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NCJ Number: 199785 Find in a Library
Title: Young Offenders and Diversionary Options
Author(s): Rowena Johns
Date Published: 2003
Page Count: 39
Sponsoring Agency: Parliament of New South Wales
Sydney, NSW 2000, Australia
Sale Source: Parliament of New South Wales
Parliament House
Macqurie St.
Sydney, NSW 2000,
Document: HTML
Type: Legislation/Policy Analysis
Format: Document (Online)
Language: English
Country: Australia
Annotation: This briefing paper is a progress report on diversion options from court for juveniles who commit criminal offenses in New South Wales (Australia), with attention to the system of cautions, warnings, and youth justice conferences available under the Young Offenders Act 1997.
Abstract: An overview of the application of the criminal law to juvenile offenders notes that a child under 10 years old cannot be guilty of a criminal offense in New South Wales, and children who are from ages 10 to less than 14 are presumed to lack the criminal intent to commit an offense. Most criminal charges against children are heard in the Children's Court, but indictable offenses may be referred to the District Court or Supreme Court for trial or sentence when the Children's Court determines that the charge may not be properly disposed of summarily. An outline of the Young Offenders Act 1997 indicates that it formally recognizes warnings, cautions, and conferences as alternatives to conventional court proceedings for juveniles who commit crimes other than those that result in the death of a person, serious drug offenses, various sexual offenses, domestic violence, traffic offenses, and strictly indictable offenses. Police officers may issue warnings to juveniles who commit summary offenses that are covered by the Young Offenders Act and do not involve violence. A warning cannot be accompanied by conditions or additional sanctions. Cautions are available for an offense that is covered by the Act if the juvenile admits the offense, agrees to be cautioned, and has not previously been cautioned on three occasions. An investigating police officer who determines that a warning or a caution is inappropriate may refer the case to a specialist youth officer, who considers whether a youth justice conference should be held. Conferences are conducted by a conference convener, and the offender must be in attendance. Other attendees may include members of the offender's family, the offender's lawyer, police officers, community and school representatives, and the victim and support persons. The participants discuss an "outcome plan" that may involve the offender's apologizing, making reparation to the victim, receiving counseling, and completing a rehabilitation or educational program. Assessments of the effects of the Young Offenders Act show that the diversionary goals of the Act are being achieved. Only 18.5 percent of juvenile offenders were brought to court in the 2001-2002 fiscal year. Other diversionary options discussed in this paper are mentoring and the youth drug court pilot program. 155 notes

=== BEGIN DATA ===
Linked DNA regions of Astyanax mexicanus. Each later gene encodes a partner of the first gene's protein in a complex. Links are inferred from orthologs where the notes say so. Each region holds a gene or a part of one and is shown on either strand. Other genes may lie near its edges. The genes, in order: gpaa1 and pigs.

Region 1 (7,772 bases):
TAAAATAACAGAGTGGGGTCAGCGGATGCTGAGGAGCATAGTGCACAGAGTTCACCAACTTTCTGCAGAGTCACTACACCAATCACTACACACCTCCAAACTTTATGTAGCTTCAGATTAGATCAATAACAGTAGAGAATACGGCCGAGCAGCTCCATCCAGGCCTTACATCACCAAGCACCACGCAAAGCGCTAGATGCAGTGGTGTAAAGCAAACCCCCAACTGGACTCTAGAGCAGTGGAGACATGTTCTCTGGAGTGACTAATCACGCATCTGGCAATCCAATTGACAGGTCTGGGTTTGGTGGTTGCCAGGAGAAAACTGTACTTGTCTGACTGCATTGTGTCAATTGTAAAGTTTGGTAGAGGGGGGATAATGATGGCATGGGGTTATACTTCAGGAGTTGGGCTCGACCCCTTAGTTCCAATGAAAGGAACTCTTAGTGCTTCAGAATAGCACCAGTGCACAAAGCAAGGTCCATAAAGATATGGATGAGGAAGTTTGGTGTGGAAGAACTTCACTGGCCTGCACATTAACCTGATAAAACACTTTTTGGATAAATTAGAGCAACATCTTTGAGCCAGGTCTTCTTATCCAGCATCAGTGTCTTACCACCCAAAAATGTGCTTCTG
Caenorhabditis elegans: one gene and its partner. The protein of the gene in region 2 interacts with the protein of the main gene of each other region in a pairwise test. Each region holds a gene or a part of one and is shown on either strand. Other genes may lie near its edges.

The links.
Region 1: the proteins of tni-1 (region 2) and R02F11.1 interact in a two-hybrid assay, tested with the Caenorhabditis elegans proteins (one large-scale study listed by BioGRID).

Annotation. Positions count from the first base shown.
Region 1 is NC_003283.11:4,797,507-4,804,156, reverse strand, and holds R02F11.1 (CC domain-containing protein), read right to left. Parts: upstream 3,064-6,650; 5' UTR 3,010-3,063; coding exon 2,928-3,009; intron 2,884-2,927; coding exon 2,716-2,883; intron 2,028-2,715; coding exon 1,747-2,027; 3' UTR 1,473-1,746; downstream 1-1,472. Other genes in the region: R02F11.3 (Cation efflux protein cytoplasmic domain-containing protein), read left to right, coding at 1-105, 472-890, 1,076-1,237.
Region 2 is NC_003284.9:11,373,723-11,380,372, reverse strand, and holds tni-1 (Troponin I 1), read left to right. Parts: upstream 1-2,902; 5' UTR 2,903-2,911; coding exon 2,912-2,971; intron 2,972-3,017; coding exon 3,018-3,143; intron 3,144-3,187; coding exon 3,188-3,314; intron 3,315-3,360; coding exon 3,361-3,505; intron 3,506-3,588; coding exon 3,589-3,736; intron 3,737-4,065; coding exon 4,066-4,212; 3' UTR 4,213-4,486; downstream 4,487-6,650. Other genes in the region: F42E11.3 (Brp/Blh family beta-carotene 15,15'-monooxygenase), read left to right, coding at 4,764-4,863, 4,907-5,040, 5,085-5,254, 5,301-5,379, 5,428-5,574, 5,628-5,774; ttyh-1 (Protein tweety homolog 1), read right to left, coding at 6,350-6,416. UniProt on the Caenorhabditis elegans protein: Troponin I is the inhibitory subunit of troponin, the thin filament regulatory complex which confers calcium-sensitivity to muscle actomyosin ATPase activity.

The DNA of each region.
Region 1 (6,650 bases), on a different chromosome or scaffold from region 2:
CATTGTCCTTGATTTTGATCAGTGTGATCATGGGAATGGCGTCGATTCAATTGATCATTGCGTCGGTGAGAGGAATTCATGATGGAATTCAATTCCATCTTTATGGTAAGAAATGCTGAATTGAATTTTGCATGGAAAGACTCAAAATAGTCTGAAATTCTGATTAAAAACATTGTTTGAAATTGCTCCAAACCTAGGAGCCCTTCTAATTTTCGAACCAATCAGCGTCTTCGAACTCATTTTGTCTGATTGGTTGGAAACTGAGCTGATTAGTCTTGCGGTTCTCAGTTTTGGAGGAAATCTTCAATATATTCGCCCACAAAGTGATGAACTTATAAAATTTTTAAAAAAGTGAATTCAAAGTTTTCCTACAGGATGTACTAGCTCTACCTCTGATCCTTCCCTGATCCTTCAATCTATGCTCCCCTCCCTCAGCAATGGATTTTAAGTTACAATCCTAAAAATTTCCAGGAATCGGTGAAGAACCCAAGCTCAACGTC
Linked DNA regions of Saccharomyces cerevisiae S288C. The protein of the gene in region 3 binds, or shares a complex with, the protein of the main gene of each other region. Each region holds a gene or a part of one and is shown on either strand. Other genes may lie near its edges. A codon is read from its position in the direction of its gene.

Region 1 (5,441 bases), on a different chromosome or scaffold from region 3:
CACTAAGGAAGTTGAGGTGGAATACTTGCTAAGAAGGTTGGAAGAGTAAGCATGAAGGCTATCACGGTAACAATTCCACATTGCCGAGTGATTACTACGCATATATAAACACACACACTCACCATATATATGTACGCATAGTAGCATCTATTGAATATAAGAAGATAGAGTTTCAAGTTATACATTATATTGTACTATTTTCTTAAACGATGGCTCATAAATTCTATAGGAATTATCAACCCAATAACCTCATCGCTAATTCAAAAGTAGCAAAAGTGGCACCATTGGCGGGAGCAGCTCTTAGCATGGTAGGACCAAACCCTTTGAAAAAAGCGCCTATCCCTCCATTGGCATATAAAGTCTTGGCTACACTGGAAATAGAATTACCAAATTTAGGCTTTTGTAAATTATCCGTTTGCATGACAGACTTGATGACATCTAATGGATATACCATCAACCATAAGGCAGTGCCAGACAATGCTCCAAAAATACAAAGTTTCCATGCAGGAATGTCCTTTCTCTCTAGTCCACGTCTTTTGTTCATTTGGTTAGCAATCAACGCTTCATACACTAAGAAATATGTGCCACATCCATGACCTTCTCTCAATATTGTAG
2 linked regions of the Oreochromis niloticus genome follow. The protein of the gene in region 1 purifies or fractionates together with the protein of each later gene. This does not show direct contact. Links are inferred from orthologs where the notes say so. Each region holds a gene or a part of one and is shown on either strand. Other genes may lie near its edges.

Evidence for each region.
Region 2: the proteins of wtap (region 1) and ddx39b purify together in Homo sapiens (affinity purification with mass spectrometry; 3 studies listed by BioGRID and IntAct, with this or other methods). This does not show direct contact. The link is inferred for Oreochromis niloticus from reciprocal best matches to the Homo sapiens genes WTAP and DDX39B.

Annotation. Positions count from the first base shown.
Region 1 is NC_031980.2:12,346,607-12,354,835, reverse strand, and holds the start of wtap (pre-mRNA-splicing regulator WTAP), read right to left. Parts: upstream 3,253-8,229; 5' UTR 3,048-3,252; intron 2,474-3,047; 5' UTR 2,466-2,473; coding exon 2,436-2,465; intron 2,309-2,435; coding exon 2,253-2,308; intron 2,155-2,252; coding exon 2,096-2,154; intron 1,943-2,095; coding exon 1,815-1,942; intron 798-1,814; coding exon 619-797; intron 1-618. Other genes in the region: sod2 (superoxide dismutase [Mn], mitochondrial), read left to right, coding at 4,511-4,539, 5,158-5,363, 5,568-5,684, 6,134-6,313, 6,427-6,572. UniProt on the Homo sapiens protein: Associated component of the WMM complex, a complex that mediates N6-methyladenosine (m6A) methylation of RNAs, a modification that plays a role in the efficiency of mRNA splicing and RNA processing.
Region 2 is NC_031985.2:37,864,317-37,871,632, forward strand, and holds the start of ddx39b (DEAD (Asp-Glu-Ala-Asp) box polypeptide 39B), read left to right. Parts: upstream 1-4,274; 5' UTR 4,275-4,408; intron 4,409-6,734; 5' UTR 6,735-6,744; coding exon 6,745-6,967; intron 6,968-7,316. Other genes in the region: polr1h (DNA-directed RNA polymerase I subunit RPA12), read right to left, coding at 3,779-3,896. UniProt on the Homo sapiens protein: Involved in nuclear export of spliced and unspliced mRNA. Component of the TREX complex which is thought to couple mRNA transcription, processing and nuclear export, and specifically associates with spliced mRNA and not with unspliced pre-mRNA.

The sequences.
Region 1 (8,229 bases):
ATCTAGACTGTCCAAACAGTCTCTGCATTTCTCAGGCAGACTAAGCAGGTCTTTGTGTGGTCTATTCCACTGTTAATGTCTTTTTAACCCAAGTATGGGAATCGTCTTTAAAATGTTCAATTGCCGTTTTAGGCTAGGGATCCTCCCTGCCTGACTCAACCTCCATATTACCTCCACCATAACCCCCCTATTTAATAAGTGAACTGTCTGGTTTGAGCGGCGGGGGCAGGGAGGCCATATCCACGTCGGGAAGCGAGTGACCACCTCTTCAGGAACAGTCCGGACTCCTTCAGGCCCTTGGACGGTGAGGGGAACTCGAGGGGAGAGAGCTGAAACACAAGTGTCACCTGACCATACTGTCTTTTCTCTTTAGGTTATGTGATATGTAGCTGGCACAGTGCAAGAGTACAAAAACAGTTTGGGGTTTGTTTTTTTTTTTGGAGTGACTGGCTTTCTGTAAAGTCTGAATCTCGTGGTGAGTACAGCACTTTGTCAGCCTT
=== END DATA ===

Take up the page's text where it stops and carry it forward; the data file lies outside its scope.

Main Term(s): Juvenile diversion programs
Index Term(s): Family conferencing; Foreign laws; Juvenile codes; Juvenile drug courts; Mentoring programs; Police discretion; Police juvenile diversion; Police warning
Note: Downloaded April 3, 2003.
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